God Is In The TV > Reviews > Live > LIVE: Johnny Marr + Blondie – Motorpoint Arena, Nottingham, 05/05/2022

LIVE: Johnny Marr + Blondie – Motorpoint Arena, Nottingham, 05/05/2022

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Originally scheduled for November 2021, Blondie’s ‘Against All Odds’ tour is drawing to an end after ten explosive shows across the UK. When the inevitable delay was originally announced, it came with the upset that the band would no longer be supported by Garbage – though every cloud has its lining and their absence paved the way for everyone’s guitar hero, Johnny Marr.

Taking to the stage at the early time of 7:30pm, Johnny kicked off his set with the synth splashed ‘Armatopia’ before ‘Panic’ – his first Smiths offering of the evening. Wittily changing the words to reference the streets of Nottingham – with a cheeky smile on his face – it was obvious just two songs in that the Manchester icon is having the time of his life on this tour. Though it’s the Smiths tracks that got everyone on their feet, it was Johnny’s solo material that shone brightest and the anthemic ‘Spirit, Power and Soul’ sounded like it was written to be blasted through arenas and stadiums. 

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When it comes to writing a set list, Johnny certainly ticks the ‘career spanning’ and ‘crowd pleasing’ boxes; from paying homage to the Smiths and Electronic with anthems such as ‘This Charming Man’ and ‘Getting Away With It’ to the infectiously catchy ‘Night and Day’ –  featuring sublime bass work from Iwan Gronow, the latter was the only other offering from his recently released album, Fever Dreams Pts.1-4. Johnny brought the tone down slightly with the breathtakingly intense ‘Walk Into The Sea’ – boasting one of his two strongest vocal performances of the evening – the second being the utterly sublime ‘Please, Please, Please, Let Me Get What I Want’, which is always a welcome addition in his setlist. 

After sending shivers down the spines of everybody in the crowd as the tremolo sound of Smiths cult classic ‘How Soon Is Now’ echoed around the room, Johnny launched into ‘Easy Money’ – impressing the crowd with its stabby riffs and nagging hooks – before triumphantly ending his set with a spectacular version of ‘There Is A Light That Never Goes Out’ that saw the crowd singing and dancing from the front to the back.

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Blondie kicked off proceedings with their debut single, ‘X Offender’ before diving into a double whammy of ‘Parrallel Lines’ tracks – ‘Hanging on the Telephone’ and ‘Sunday Girl’. Accompanied by a backdrop featuring monochrome stripes similar to the albums artwork, all three tracks highlighted the strength of Debbie Harry’s vocals, which sounded just as breath-taking as they did when the band formed in the 1970’s.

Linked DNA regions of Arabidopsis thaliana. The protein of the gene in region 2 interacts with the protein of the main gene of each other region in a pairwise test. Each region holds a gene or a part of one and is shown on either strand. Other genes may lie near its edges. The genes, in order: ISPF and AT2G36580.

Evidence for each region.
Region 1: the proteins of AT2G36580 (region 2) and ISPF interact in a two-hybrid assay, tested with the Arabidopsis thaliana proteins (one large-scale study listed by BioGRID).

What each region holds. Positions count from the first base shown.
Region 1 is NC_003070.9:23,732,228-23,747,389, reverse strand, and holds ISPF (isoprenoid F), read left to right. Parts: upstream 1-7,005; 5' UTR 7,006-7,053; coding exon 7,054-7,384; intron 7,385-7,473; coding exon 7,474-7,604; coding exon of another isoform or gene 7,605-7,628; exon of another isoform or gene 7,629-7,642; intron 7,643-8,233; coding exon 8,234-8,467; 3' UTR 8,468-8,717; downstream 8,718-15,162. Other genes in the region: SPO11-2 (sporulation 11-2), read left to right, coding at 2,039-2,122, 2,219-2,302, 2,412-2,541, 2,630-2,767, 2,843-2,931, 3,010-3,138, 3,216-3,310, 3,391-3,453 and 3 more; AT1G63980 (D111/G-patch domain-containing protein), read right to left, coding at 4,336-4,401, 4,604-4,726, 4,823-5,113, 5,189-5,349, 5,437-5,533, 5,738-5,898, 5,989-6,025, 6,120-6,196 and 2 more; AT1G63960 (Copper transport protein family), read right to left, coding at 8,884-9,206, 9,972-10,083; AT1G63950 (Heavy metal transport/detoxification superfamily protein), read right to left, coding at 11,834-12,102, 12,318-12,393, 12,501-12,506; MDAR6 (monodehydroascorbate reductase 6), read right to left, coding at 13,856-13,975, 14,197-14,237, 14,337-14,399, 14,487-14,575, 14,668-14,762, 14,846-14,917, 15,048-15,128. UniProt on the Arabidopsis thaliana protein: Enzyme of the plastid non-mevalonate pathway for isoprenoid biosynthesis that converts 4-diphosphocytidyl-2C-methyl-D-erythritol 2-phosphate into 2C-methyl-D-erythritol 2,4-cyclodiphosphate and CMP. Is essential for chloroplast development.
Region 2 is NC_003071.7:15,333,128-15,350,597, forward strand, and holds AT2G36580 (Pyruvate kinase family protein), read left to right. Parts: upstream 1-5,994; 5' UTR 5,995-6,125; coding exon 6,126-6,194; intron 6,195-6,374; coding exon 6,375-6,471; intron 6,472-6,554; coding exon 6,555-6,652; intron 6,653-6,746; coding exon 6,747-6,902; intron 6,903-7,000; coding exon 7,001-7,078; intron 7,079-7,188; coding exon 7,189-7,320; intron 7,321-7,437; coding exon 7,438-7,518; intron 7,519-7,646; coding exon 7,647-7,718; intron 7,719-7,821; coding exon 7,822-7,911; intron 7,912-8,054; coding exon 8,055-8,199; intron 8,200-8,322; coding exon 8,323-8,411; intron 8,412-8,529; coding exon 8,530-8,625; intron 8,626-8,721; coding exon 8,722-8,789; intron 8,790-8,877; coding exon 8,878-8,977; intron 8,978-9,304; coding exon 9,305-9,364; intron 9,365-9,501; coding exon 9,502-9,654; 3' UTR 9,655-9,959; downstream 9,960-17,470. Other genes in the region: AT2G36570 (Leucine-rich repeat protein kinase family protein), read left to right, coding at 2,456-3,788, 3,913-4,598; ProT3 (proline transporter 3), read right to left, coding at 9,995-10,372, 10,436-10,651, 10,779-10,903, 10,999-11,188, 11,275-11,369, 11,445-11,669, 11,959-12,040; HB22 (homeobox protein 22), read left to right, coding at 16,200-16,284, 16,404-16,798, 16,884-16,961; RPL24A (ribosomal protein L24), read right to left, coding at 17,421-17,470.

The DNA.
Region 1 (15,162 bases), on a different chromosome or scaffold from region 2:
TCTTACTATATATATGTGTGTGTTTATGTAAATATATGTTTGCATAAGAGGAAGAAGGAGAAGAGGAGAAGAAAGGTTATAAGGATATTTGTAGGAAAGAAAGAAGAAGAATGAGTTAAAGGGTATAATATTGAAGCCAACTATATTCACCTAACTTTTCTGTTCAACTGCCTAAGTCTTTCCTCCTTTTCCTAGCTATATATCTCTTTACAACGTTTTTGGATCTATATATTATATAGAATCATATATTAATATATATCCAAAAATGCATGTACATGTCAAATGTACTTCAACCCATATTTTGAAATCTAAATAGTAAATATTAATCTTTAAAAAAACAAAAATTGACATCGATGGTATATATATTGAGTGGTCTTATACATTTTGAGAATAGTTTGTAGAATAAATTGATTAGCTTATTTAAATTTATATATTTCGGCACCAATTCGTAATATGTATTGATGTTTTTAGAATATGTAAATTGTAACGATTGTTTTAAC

Renowned for his powerhouse drumming, Clem Burke showcased exactly that as he introduced one of the bands most haunting tracks, ‘Fade Away and Radiate’ before the band made a seamless transition into an extended version of ‘The Tide Is High’. Though Chris Stein had to unfortunately pull out of the tour due to a heart condition, the band sure as hell brought in the big guns – with Andee Blacksugar filling in, alongside Sex Pistol, Glen Matlock on bass. From guitarist, Tommy Kessler’s shredding solos during ‘Atomic’ to keyboardist, Matt Katz-Bohen’s work during the pop fuelled number, ‘What I Heard’, the band were as slick as ever and each and every track oozed with splendour.

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Unlike most bands that found fame from the same era, these new wave pioneers are far from running on fumes and churning out the same material – Debbie energetically danced around the stage to songs both old and new and based on ‘Long Time’ alone, the crowd would have shown the same level of enthusiasm if they’d played Pollinator in its entirety. Skilled as ever at putting a setlist together, particular highlights included when things took an intense turn for ‘Rapture’, as well as the addition of ‘(I’m Always Touched By Your) Presence Dear’ – with the latter dedicated to and written by former Blondie bassist, Gary Valentine. The main set came to an end with ‘Heart of Glass’ – a track that Rolling Stone deemed one of ‘the 500 greatest songs of all time’ (and for good reason too!)

Preceded by ominous organ music, the band catapulted into the encore with a one woman version of ‘No Exit’ – their 1999 gangster-rap team-up with Coolio, Mobb Deep and Wu-Tang Clan. – before diving into the gorgeous ‘Fragments’ from their 2017 album, Pollinator and disco-throb, ‘Call Me’. The night came to perfect end with ‘One Way Or Another’, before the band came together and took a well deserved bow before leaving the stage and a venue full of fans that never wanted the night to end.

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There’s no doubt about it that everybody in the crowd thought that they were dreaming whilst watching Blondie bring their iconic sound to Nottingham’s Motorpoint Arena. It was a truly special night and with new music on the way, there’ll hopefully be back a bit sooner next time!

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